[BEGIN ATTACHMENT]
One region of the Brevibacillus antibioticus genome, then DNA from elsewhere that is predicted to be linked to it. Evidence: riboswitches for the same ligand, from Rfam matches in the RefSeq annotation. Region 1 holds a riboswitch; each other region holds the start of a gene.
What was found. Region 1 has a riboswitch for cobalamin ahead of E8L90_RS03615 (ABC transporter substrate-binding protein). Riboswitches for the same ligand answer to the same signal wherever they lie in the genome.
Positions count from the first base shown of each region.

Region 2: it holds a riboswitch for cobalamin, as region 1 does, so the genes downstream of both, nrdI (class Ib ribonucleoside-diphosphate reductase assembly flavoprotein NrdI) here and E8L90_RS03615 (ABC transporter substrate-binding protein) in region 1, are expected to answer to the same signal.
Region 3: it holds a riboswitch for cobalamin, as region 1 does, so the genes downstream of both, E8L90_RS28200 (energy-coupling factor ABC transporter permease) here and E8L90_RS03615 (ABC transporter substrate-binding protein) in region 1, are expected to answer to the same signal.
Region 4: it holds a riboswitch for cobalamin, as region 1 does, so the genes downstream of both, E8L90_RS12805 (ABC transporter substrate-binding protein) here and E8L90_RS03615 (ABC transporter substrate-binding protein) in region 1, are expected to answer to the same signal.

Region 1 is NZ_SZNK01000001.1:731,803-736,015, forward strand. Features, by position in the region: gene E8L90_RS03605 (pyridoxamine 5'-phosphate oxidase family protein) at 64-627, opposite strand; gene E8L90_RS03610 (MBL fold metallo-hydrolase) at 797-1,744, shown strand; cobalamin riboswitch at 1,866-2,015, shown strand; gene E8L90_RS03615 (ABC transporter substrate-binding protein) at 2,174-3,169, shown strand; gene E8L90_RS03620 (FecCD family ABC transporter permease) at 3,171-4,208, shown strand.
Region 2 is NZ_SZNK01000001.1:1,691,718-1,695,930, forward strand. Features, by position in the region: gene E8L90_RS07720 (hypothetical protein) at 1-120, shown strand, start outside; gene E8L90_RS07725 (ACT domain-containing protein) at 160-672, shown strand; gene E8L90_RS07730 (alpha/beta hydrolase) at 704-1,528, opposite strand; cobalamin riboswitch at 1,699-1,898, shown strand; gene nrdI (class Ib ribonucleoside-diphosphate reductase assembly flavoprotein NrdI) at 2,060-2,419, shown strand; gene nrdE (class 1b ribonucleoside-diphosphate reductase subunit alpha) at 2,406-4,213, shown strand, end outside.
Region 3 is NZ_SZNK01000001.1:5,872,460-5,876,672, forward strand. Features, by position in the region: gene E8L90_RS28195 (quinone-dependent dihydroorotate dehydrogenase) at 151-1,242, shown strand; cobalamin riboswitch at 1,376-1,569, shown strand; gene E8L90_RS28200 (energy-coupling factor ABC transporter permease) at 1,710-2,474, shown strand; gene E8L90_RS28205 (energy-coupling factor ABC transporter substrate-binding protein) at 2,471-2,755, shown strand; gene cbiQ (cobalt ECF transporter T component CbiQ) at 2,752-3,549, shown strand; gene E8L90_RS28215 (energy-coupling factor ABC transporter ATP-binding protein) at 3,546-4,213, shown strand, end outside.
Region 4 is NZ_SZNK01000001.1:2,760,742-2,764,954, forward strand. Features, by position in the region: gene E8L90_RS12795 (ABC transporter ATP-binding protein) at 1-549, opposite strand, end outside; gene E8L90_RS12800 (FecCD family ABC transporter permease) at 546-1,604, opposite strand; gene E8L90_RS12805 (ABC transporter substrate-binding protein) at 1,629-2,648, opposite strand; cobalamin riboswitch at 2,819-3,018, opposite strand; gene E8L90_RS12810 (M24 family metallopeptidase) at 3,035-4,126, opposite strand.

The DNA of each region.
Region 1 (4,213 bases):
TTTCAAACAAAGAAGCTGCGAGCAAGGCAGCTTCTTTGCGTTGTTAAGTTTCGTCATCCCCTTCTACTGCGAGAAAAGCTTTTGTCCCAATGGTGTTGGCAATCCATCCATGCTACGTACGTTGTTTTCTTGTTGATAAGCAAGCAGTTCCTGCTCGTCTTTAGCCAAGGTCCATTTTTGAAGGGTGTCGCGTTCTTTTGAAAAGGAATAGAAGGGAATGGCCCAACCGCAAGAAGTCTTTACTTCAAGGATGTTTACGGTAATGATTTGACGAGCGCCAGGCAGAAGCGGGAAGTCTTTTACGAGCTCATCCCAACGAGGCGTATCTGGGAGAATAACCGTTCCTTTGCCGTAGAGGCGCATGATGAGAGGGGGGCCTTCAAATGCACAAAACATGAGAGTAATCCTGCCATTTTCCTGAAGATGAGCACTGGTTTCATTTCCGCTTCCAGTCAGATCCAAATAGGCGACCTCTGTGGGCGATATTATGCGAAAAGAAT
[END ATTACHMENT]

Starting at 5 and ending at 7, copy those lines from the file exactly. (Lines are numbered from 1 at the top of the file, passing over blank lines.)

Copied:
Region 3: it holds a riboswitch for cobalamin, as region 1 does, so the genes downstream of both, E8L90_RS28200 (energy-coupling factor ABC transporter permease) here and E8L90_RS03615 (ABC transporter substrate-binding protein) in region 1, are expected to answer to the same signal.
Region 4: it holds a riboswitch for cobalamin, as region 1 does, so the genes downstream of both, E8L90_RS12805 (ABC transporter substrate-binding protein) here and E8L90_RS03615 (ABC transporter substrate-binding protein) in region 1, are expected to answer to the same signal.

Region 1 is NZ_SZNK01000001.1:731,803-736,015, forward strand. Features, by position in the region: gene E8L90_RS03605 (pyridoxamine 5'-phosphate oxidase family protein) at 64-627, opposite strand; gene E8L90_RS03610 (MBL fold metallo-hydrolase) at 797-1,744, shown strand; cobalamin riboswitch at 1,866-2,015, shown strand; gene E8L90_RS03615 (ABC transporter substrate-binding protein) at 2,174-3,169, shown strand; gene E8L90_RS03620 (FecCD family ABC transporter permease) at 3,171-4,208, shown strand.